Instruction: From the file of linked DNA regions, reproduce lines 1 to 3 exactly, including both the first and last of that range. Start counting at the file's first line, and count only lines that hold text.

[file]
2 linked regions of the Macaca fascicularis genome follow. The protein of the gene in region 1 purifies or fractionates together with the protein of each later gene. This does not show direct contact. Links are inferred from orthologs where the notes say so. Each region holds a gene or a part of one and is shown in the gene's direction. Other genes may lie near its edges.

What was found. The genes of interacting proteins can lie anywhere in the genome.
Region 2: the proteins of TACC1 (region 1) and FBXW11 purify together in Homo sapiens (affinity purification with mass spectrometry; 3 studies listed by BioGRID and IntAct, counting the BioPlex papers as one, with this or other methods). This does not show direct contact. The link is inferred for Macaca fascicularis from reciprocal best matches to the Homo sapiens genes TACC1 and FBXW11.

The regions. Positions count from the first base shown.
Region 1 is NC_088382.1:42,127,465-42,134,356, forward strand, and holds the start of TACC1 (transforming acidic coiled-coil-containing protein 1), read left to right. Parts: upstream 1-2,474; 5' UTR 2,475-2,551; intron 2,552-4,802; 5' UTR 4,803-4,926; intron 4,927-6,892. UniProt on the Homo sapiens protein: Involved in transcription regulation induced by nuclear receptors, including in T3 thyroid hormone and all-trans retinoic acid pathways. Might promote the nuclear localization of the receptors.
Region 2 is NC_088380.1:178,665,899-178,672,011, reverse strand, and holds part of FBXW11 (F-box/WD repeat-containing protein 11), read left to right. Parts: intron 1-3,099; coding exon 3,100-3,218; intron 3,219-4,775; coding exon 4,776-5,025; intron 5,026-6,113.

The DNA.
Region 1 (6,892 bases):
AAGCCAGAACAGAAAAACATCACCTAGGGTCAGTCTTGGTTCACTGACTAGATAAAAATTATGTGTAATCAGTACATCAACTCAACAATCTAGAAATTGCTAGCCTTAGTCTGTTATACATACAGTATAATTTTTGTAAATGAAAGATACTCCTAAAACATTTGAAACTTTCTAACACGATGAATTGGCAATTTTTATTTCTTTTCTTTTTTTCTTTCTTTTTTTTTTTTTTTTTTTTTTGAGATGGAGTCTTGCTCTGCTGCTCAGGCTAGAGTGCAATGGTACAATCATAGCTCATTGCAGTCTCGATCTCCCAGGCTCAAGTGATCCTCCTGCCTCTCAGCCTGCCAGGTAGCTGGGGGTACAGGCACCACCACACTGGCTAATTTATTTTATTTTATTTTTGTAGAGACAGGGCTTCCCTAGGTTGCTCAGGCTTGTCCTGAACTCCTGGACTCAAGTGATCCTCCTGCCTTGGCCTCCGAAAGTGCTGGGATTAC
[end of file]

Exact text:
2 linked regions of the Macaca fascicularis genome follow. The protein of the gene in region 1 purifies or fractionates together with the protein of each later gene. This does not show direct contact. Links are inferred from orthologs where the notes say so. Each region holds a gene or a part of one and is shown in the gene's direction. Other genes may lie near its edges.

What was found. The genes of interacting proteins can lie anywhere in the genome.
Region 2: the proteins of TACC1 (region 1) and FBXW11 purify together in Homo sapiens (affinity purification with mass spectrometry; 3 studies listed by BioGRID and IntAct, counting the BioPlex papers as one, with this or other methods). This does not show direct contact. The link is inferred for Macaca fascicularis from reciprocal best matches to the Homo sapiens genes TACC1 and FBXW11.